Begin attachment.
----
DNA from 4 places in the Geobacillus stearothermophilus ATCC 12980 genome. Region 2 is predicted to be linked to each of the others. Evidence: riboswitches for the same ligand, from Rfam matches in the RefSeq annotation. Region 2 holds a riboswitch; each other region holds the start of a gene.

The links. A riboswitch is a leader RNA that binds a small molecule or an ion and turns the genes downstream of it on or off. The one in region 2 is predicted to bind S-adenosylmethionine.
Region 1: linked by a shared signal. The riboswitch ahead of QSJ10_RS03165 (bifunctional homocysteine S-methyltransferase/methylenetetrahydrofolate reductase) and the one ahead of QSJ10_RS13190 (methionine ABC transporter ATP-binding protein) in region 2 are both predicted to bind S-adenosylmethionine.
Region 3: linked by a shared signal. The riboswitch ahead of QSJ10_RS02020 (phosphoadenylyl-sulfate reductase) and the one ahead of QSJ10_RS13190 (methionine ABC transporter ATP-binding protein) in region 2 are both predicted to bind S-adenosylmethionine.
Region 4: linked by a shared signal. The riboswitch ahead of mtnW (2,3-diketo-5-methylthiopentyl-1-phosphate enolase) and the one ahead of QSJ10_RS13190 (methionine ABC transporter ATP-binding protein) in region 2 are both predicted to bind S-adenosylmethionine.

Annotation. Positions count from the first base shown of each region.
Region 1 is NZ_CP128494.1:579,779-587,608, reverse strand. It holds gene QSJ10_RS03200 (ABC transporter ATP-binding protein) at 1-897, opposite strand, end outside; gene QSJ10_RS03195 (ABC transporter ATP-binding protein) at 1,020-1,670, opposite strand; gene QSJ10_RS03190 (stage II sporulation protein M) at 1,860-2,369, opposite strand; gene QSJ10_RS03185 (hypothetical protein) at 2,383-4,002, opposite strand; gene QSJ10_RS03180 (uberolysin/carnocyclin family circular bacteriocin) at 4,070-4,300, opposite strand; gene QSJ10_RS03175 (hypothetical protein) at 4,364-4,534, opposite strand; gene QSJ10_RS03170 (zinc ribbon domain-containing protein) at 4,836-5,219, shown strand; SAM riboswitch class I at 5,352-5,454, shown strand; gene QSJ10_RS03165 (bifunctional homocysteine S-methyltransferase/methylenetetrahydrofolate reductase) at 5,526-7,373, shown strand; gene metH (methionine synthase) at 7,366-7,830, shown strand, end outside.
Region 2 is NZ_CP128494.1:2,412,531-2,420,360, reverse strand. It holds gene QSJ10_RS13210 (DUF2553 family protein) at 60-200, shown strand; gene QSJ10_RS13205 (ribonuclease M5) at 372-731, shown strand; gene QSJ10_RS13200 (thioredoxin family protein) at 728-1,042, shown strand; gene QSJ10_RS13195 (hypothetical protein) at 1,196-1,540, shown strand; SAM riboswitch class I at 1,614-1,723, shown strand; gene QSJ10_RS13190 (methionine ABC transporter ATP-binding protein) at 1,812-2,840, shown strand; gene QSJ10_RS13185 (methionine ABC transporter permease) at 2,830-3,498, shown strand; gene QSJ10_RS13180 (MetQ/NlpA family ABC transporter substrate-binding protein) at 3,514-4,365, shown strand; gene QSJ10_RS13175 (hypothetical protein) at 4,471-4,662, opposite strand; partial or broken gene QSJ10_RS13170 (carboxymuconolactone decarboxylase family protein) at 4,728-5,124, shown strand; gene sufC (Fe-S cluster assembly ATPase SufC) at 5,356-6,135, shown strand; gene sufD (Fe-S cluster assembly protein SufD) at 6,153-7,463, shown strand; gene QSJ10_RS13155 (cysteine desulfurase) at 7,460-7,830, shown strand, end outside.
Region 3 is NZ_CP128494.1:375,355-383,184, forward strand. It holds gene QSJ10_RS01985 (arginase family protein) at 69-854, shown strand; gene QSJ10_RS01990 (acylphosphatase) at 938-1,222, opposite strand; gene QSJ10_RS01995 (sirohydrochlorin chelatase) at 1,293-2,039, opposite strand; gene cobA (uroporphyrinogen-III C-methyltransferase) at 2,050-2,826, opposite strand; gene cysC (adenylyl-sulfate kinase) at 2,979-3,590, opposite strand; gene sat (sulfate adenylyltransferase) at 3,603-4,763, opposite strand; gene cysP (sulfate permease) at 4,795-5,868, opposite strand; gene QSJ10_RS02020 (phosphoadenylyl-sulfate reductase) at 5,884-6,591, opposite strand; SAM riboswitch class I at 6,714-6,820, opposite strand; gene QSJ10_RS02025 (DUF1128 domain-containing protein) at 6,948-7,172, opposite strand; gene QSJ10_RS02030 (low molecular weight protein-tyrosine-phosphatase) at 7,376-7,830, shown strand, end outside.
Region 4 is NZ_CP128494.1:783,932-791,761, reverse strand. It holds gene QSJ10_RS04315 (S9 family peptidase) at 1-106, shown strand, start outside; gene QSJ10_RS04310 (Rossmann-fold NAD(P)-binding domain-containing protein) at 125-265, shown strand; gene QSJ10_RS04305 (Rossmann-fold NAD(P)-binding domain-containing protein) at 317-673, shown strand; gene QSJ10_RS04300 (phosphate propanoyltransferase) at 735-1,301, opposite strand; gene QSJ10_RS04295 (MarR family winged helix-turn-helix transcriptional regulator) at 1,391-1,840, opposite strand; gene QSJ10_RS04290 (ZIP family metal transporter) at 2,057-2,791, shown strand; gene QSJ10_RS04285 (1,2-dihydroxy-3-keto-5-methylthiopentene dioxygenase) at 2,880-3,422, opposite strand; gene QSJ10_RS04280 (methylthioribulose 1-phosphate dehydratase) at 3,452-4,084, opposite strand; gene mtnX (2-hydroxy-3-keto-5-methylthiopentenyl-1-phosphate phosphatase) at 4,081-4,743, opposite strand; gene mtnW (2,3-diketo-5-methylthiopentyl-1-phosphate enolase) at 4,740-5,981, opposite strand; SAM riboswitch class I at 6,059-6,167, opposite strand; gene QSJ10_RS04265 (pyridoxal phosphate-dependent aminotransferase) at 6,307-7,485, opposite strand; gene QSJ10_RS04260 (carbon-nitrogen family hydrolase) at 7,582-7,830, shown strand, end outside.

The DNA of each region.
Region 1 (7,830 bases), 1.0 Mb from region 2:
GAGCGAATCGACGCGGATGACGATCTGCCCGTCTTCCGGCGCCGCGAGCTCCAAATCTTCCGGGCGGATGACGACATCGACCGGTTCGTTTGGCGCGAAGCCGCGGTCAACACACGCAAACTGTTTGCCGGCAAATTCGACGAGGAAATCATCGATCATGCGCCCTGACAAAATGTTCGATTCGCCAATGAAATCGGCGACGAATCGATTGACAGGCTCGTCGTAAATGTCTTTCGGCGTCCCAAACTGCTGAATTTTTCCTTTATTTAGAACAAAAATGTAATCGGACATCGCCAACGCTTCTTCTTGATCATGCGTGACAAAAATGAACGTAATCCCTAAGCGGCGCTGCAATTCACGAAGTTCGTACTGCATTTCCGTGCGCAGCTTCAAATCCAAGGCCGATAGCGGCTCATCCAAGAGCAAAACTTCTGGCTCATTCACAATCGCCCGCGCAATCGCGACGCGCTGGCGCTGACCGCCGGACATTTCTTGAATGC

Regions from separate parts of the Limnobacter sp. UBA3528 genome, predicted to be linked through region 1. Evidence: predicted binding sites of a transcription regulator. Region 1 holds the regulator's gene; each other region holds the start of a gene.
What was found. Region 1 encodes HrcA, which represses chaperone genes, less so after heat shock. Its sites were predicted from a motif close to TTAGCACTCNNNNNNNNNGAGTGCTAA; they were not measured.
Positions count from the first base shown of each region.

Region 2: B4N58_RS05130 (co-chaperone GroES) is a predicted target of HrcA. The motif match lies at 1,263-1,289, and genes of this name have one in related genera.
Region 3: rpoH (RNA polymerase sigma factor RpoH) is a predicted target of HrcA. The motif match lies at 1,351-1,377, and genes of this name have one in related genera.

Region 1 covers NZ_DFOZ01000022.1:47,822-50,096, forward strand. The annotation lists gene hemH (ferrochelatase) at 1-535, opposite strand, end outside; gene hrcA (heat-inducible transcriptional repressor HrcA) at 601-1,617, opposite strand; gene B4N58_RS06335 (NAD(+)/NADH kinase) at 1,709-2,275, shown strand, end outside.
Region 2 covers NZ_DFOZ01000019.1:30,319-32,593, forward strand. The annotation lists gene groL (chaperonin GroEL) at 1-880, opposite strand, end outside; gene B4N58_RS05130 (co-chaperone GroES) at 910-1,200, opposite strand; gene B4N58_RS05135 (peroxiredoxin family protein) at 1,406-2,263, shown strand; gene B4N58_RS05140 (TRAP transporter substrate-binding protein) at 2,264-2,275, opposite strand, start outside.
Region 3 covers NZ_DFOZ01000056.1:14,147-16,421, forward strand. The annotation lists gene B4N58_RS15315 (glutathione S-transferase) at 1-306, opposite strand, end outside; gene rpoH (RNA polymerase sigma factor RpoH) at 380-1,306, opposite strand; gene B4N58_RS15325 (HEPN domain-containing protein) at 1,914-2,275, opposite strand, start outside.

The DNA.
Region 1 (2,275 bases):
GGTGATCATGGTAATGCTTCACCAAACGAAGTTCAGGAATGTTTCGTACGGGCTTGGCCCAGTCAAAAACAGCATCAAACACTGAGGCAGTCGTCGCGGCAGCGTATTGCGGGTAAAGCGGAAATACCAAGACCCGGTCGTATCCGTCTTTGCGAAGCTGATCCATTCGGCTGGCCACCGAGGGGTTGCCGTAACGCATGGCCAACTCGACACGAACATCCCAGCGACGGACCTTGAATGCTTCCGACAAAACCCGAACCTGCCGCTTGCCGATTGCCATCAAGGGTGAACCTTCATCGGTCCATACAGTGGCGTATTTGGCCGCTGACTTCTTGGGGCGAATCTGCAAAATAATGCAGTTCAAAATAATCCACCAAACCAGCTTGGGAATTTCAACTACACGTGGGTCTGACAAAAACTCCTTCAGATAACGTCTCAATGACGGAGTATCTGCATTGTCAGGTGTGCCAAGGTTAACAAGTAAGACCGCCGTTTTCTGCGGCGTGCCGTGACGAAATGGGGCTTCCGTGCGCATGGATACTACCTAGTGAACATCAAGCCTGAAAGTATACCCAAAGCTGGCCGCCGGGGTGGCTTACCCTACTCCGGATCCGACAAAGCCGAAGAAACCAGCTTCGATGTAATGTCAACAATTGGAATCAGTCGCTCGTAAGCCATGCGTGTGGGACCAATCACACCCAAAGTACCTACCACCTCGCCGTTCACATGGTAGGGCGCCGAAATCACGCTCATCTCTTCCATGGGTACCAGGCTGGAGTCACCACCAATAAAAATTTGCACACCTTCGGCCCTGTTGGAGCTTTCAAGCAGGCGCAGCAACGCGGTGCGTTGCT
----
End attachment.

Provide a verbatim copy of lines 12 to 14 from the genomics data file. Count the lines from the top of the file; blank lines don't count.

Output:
Region 1 (7,830 bases), 1.0 Mb from region 2:
GAGCGAATCGACGCGGATGACGATCTGCCCGTCTTCCGGCGCCGCGAGCTCCAAATCTTCCGGGCGGATGACGACATCGACCGGTTCGTTTGGCGCGAAGCCGCGGTCAACACACGCAAACTGTTTGCCGGCAAATTCGACGAGGAAATCATCGATCATGCGCCCTGACAAAATGTTCGATTCGCCAATGAAATCGGCGACGAATCGATTGACAGGCTCGTCGTAAATGTCTTTCGGCGTCCCAAACTGCTGAATTTTTCCTTTATTTAGAACAAAAATGTAATCGGACATCGCCAACGCTTCTTCTTGATCATGCGTGACAAAAATGAACGTAATCCCTAAGCGGCGCTGCAATTCACGAAGTTCGTACTGCATTTCCGTGCGCAGCTTCAAATCCAAGGCCGATAGCGGCTCATCCAAGAGCAAAACTTCTGGCTCATTCACAATCGCCCGCGCAATCGCGACGCGCTGGCGCTGACCGCCGGACATTTCTTGAATGC

Regions from separate parts of the Limnobacter sp. UBA3528 genome, predicted to be linked through region 1. Evidence: predicted binding sites of a transcription regulator. Region 1 holds the regulator's gene; each other region holds the start of a gene.